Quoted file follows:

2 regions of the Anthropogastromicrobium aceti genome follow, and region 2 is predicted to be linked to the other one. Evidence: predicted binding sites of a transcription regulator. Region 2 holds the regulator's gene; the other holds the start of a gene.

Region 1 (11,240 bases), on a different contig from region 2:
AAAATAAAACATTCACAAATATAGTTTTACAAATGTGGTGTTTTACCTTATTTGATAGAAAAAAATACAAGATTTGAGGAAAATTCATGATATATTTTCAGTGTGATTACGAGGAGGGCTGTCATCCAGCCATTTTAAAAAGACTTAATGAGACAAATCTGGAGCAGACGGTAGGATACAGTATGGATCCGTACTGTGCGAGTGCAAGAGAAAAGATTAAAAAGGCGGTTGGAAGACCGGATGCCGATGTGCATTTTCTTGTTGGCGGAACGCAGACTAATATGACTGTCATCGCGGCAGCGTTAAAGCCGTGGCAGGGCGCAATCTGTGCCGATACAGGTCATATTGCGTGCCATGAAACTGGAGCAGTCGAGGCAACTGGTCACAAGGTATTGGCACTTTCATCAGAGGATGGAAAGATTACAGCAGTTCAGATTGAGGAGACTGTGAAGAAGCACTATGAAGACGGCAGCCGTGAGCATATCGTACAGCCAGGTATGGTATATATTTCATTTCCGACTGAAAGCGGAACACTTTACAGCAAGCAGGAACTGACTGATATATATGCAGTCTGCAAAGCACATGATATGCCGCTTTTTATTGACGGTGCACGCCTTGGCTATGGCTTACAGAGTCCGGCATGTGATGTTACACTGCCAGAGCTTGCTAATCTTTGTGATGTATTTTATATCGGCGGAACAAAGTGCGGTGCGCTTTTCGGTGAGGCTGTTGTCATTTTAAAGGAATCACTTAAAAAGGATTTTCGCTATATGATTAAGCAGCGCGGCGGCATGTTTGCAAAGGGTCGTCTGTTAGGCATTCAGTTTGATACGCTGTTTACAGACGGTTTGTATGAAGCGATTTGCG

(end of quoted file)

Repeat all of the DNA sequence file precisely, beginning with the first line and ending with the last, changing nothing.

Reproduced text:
2 regions of the Anthropogastromicrobium aceti genome follow, and region 2 is predicted to be linked to the other one. Evidence: predicted binding sites of a transcription regulator. Region 2 holds the regulator's gene; the other holds the start of a gene.

Region 1 (11,240 bases), on a different contig from region 2:
AAAATAAAACATTCACAAATATAGTTTTACAAATGTGGTGTTTTACCTTATTTGATAGAAAAAAATACAAGATTTGAGGAAAATTCATGATATATTTTCAGTGTGATTACGAGGAGGGCTGTCATCCAGCCATTTTAAAAAGACTTAATGAGACAAATCTGGAGCAGACGGTAGGATACAGTATGGATCCGTACTGTGCGAGTGCAAGAGAAAAGATTAAAAAGGCGGTTGGAAGACCGGATGCCGATGTGCATTTTCTTGTTGGCGGAACGCAGACTAATATGACTGTCATCGCGGCAGCGTTAAAGCCGTGGCAGGGCGCAATCTGTGCCGATACAGGTCATATTGCGTGCCATGAAACTGGAGCAGTCGAGGCAACTGGTCACAAGGTATTGGCACTTTCATCAGAGGATGGAAAGATTACAGCAGTTCAGATTGAGGAGACTGTGAAGAAGCACTATGAAGACGGCAGCCGTGAGCATATCGTACAGCCAGGTATGGTATATATTTCATTTCCGACTGAAAGCGGAACACTTTACAGCAAGCAGGAACTGACTGATATATATGCAGTCTGCAAAGCACATGATATGCCGCTTTTTATTGACGGTGCACGCCTTGGCTATGGCTTACAGAGTCCGGCATGTGATGTTACACTGCCAGAGCTTGCTAATCTTTGTGATGTATTTTATATCGGCGGAACAAAGTGCGGTGCGCTTTTCGGTGAGGCTGTTGTCATTTTAAAGGAATCACTTAAAAAGGATTTTCGCTATATGATTAAGCAGCGCGGCGGCATGTTTGCAAAGGGTCGTCTGTTAGGCATTCAGTTTGATACGCTGTTTACAGACGGTTTGTATGAAGCGATTTGCG